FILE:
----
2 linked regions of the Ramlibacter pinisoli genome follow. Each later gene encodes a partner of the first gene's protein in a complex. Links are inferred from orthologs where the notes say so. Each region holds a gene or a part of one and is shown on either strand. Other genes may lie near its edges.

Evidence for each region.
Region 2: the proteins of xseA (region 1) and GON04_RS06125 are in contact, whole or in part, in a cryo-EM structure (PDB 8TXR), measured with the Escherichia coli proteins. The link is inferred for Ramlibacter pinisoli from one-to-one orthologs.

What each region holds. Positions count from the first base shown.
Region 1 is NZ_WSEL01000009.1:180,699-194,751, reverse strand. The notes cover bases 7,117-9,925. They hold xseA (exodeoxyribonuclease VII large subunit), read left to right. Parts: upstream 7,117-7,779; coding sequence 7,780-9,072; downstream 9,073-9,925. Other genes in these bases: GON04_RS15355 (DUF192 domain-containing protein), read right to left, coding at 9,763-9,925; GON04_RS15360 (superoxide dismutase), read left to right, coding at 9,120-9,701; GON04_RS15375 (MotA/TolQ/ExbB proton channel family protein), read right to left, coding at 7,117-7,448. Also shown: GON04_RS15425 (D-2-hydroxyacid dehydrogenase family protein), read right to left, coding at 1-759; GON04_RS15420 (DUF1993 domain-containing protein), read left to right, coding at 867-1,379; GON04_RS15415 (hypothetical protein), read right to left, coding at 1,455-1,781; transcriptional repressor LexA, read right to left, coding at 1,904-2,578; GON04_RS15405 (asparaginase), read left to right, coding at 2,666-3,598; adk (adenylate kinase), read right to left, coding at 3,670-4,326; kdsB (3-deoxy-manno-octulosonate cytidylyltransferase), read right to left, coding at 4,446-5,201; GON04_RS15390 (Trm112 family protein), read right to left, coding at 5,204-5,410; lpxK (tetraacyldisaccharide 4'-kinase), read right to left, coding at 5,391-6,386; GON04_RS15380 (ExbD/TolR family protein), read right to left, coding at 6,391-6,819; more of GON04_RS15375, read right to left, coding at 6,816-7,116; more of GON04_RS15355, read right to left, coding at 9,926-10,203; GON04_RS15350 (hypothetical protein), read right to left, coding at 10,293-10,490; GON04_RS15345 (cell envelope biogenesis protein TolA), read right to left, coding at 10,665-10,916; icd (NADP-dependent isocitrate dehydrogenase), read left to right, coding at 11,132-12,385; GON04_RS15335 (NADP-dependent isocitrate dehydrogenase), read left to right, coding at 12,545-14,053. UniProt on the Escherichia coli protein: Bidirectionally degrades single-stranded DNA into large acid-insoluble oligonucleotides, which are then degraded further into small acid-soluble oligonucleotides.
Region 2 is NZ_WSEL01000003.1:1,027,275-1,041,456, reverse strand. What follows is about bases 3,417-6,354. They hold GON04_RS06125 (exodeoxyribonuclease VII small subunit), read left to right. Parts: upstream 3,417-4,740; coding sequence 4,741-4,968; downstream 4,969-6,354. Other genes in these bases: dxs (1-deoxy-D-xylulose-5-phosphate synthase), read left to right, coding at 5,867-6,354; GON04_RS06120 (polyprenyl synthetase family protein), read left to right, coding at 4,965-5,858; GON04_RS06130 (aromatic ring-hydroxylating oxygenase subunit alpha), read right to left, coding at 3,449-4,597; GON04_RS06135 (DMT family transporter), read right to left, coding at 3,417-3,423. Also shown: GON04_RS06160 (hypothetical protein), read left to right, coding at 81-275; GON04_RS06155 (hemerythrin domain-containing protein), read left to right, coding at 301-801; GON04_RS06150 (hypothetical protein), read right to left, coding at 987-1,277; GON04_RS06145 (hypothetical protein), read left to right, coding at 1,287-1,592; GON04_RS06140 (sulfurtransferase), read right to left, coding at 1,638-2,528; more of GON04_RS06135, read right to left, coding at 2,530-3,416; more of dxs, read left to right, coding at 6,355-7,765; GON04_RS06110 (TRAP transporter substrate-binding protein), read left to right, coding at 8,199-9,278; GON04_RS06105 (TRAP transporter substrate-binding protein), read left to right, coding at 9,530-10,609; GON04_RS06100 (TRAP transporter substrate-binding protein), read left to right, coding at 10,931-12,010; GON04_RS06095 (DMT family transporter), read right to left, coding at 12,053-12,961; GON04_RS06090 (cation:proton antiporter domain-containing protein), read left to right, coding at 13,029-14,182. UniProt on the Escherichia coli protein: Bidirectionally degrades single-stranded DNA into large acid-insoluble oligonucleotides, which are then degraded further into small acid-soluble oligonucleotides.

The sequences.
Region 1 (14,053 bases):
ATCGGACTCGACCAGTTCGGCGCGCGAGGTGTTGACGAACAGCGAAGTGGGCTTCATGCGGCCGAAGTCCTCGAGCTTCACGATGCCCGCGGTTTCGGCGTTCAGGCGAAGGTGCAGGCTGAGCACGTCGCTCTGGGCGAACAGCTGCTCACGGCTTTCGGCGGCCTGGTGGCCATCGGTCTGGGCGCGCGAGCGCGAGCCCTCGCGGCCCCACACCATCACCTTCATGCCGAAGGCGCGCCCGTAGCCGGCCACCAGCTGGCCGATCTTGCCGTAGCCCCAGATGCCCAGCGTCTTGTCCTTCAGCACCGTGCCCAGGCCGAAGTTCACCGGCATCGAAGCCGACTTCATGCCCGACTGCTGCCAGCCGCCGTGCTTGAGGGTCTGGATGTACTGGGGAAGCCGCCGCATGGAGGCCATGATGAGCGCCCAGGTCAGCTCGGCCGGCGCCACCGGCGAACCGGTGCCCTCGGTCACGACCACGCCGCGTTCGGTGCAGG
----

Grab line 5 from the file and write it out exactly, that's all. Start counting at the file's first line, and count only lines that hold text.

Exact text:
Region 1 is NZ_WSEL01000009.1:180,699-194,751, reverse strand. The notes cover bases 7,117-9,925. They hold xseA (exodeoxyribonuclease VII large subunit), read left to right. Parts: upstream 7,117-7,779; coding sequence 7,780-9,072; downstream 9,073-9,925. Other genes in these bases: GON04_RS15355 (DUF192 domain-containing protein), read right to left, coding at 9,763-9,925; GON04_RS15360 (superoxide dismutase), read left to right, coding at 9,120-9,701; GON04_RS15375 (MotA/TolQ/ExbB proton channel family protein), read right to left, coding at 7,117-7,448. Also shown: GON04_RS15425 (D-2-hydroxyacid dehydrogenase family protein), read right to left, coding at 1-759; GON04_RS15420 (DUF1993 domain-containing protein), read left to right, coding at 867-1,379; GON04_RS15415 (hypothetical protein), read right to left, coding at 1,455-1,781; transcriptional repressor LexA, read right to left, coding at 1,904-2,578; GON04_RS15405 (asparaginase), read left to right, coding at 2,666-3,598; adk (adenylate kinase), read right to left, coding at 3,670-4,326; kdsB (3-deoxy-manno-octulosonate cytidylyltransferase), read right to left, coding at 4,446-5,201; GON04_RS15390 (Trm112 family protein), read right to left, coding at 5,204-5,410; lpxK (tetraacyldisaccharide 4'-kinase), read right to left, coding at 5,391-6,386; GON04_RS15380 (ExbD/TolR family protein), read right to left, coding at 6,391-6,819; more of GON04_RS15375, read right to left, coding at 6,816-7,116; more of GON04_RS15355, read right to left, coding at 9,926-10,203; GON04_RS15350 (hypothetical protein), read right to left, coding at 10,293-10,490; GON04_RS15345 (cell envelope biogenesis protein TolA), read right to left, coding at 10,665-10,916; icd (NADP-dependent isocitrate dehydrogenase), read left to right, coding at 11,132-12,385; GON04_RS15335 (NADP-dependent isocitrate dehydrogenase), read left to right, coding at 12,545-14,053. UniProt on the Escherichia coli protein: Bidirectionally degrades single-stranded DNA into large acid-insoluble oligonucleotides, which are then degraded further into small acid-soluble oligonucleotides.